When I went to say goodbye to him on Thursday evening, we talked while I gave him a massage. Then as I was preparing to leave, I told him how much I loved him and to stay strong. He told me my job was to take care of my family and "not worry about him." Yeah right. He also reminded me not to be thinking about him while I drove home; he was worried about me being sad and getting in a car accident. Today Rand told me that my dad apologized to him for "ruining his vacation." It's so true to his character that even when sick in the hospital, he worries about everyone else more than himself.

I got back to NY late Friday night, and snuck in to hug and kiss the big kids who I missed like crazy. I spent most of the night with Oz, who woke up every two hours screaming. As I rocked him through the night, I was reminded to enjoy every moment of my life, even the bad ones.

I love you, Dad.

If you'd like more regular updates on Gordon's condition, you can visit tglewis.blogspot.com.


Janice said...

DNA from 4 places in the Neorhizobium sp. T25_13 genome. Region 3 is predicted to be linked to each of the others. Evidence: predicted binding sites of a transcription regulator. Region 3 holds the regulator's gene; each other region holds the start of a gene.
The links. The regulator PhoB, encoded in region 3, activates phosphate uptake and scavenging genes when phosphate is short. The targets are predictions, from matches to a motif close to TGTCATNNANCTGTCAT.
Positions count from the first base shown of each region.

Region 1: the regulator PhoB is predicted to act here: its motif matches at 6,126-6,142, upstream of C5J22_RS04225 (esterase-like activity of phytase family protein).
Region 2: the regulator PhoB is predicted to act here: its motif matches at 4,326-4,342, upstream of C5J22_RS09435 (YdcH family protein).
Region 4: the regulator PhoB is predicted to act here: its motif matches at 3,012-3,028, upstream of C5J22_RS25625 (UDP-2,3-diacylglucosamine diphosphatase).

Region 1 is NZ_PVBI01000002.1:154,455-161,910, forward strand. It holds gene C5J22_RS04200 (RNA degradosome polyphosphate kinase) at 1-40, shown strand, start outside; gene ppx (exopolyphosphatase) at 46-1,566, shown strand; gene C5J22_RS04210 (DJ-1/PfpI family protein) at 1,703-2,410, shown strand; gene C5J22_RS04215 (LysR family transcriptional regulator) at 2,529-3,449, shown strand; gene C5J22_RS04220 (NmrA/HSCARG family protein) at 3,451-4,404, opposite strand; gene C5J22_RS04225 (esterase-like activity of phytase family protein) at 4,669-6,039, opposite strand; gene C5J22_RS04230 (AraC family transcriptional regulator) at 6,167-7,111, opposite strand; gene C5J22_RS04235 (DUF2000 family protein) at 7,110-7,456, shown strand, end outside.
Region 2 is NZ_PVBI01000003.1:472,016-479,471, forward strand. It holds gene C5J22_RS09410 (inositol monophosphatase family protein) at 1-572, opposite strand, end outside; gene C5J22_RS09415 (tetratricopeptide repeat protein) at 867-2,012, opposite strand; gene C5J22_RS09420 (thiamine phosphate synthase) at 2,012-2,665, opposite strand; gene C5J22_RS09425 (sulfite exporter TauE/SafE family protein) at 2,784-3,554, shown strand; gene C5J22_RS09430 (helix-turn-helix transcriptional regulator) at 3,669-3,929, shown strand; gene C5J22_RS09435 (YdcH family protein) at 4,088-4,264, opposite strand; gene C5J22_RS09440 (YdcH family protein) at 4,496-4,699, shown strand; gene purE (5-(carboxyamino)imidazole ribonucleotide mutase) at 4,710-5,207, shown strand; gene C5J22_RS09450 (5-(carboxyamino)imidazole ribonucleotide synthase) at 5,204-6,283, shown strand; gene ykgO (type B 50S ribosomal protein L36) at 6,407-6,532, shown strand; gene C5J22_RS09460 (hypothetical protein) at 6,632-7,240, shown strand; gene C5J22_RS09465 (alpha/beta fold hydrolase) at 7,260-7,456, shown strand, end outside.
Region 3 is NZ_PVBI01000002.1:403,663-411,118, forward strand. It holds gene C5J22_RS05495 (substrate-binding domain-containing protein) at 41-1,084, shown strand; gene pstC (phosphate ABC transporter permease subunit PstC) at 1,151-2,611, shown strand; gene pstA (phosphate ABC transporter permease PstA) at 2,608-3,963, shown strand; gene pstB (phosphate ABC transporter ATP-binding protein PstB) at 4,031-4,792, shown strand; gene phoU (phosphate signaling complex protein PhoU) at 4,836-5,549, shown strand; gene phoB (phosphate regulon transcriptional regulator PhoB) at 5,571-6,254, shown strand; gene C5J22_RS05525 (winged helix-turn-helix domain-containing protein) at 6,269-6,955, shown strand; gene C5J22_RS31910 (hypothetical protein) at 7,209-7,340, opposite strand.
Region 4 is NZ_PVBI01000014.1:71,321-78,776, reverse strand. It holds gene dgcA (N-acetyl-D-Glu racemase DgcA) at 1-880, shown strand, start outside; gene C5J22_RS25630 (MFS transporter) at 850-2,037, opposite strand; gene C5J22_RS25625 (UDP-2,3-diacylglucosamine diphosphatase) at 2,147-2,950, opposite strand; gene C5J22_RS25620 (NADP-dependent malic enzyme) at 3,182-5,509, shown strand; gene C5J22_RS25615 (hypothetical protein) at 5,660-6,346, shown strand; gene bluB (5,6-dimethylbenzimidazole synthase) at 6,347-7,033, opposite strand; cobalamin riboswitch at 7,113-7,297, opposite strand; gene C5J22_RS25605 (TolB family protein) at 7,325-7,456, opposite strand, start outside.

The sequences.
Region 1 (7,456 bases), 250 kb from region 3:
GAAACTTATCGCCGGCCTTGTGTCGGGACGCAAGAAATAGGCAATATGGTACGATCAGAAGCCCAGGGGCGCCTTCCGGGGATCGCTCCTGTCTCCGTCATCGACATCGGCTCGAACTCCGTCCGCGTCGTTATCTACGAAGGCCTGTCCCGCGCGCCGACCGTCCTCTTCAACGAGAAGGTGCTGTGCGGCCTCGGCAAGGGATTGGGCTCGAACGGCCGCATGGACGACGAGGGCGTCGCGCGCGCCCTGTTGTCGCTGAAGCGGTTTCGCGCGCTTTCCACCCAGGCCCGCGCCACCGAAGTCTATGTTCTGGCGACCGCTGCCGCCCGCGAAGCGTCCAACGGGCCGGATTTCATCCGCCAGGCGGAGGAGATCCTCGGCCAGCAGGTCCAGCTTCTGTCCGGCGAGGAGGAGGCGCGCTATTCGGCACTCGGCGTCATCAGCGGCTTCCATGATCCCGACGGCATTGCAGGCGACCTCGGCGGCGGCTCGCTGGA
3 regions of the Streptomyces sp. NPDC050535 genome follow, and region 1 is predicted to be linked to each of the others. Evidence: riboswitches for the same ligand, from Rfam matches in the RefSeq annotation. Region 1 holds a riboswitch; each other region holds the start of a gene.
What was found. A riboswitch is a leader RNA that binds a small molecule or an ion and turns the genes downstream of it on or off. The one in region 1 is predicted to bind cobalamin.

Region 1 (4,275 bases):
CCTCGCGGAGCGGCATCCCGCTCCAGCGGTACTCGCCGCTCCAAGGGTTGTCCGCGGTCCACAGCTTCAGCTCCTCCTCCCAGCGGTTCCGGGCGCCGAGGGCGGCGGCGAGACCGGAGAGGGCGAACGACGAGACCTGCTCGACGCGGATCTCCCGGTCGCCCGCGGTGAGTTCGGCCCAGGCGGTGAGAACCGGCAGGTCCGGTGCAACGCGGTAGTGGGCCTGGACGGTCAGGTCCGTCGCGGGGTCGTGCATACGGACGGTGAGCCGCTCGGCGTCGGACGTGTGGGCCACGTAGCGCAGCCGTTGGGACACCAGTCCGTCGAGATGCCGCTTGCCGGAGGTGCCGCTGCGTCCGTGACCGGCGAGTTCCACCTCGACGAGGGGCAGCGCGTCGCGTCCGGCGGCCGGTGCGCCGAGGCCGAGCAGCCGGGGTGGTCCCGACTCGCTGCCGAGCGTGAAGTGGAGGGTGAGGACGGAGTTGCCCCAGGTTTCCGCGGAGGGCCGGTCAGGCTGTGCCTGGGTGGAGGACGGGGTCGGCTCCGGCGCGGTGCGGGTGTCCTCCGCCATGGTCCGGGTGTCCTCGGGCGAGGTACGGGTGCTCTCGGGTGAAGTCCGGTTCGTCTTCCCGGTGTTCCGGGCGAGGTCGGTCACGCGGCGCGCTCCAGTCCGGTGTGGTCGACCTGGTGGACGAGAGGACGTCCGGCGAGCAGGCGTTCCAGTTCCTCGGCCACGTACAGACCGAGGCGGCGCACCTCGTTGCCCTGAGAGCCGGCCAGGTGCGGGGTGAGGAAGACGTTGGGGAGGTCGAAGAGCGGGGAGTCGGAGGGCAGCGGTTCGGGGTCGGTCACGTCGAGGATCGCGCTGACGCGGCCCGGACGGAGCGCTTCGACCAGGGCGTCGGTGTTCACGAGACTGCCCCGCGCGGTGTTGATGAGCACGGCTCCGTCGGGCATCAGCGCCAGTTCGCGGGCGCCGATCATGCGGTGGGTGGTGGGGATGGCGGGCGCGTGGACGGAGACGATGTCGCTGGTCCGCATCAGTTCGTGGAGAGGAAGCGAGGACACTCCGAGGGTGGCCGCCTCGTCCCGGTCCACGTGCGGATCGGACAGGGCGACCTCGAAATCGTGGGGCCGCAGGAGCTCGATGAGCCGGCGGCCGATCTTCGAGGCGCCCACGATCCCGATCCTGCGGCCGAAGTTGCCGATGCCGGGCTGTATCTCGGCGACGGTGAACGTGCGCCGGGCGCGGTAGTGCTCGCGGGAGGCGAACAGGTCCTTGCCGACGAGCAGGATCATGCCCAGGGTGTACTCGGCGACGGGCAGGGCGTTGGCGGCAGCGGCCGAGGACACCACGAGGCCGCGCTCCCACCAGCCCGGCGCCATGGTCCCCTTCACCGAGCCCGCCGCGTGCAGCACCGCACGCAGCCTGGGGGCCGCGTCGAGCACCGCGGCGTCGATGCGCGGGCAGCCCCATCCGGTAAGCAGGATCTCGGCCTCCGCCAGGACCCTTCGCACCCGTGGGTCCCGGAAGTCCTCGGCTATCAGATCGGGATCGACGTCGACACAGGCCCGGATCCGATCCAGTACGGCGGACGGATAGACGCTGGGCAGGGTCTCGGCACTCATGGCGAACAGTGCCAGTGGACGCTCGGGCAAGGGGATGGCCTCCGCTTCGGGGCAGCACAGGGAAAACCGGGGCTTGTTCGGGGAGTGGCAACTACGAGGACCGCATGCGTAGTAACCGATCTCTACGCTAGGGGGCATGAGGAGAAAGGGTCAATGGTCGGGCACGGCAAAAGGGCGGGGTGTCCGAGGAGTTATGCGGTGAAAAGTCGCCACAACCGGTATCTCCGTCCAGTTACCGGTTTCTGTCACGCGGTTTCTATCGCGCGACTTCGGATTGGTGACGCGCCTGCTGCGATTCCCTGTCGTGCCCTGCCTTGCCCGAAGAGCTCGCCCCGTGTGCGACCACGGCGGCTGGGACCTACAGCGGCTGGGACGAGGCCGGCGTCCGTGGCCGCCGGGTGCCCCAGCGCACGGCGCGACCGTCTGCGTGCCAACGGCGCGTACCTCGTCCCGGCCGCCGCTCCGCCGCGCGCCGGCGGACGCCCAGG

This is beautifully written Sara. What a gift you have.

autumn said...

I am so sorry to hear about your Dad. I hope all the best for him. What a blessing it is for him to have such a supportive and loving family.
And how lucky you are to have a great friend that you can count on to hold the fort down while you are away. (Congrats to Amy--I didn't know she was expecting again!)
Anyway...miss you, girl.

Sally DeFord said...

This is beautiful Sara. I'm all teary eyed. Your love of family is so strong. I hope your dad is going to be okay.

The Crane Family said...

We are thinking about and praying for your whole family at this time. That was a beautiful post.

Mom said...

Sara we are so very glad that you and Oz came. It was wonderful to have your LOVE and support and we miss both of you like crazy.

Amanda P said...

I also agree that this was beautifully written. I love you guys...best cousins ever. I also love Billy Blanks. :) Thanks for helping me remember to enjoy life...both good and bad.

Emilie and Branden said...

I'm sorry your dad is sick again :( He reminds me a little of my own dad 'cause he's got all these daughters he thinks are the bee's knees. Dads are usually right that way. Hand in there. We're thinking about you!!

Emilie and Branden said...

Hang in there...you know.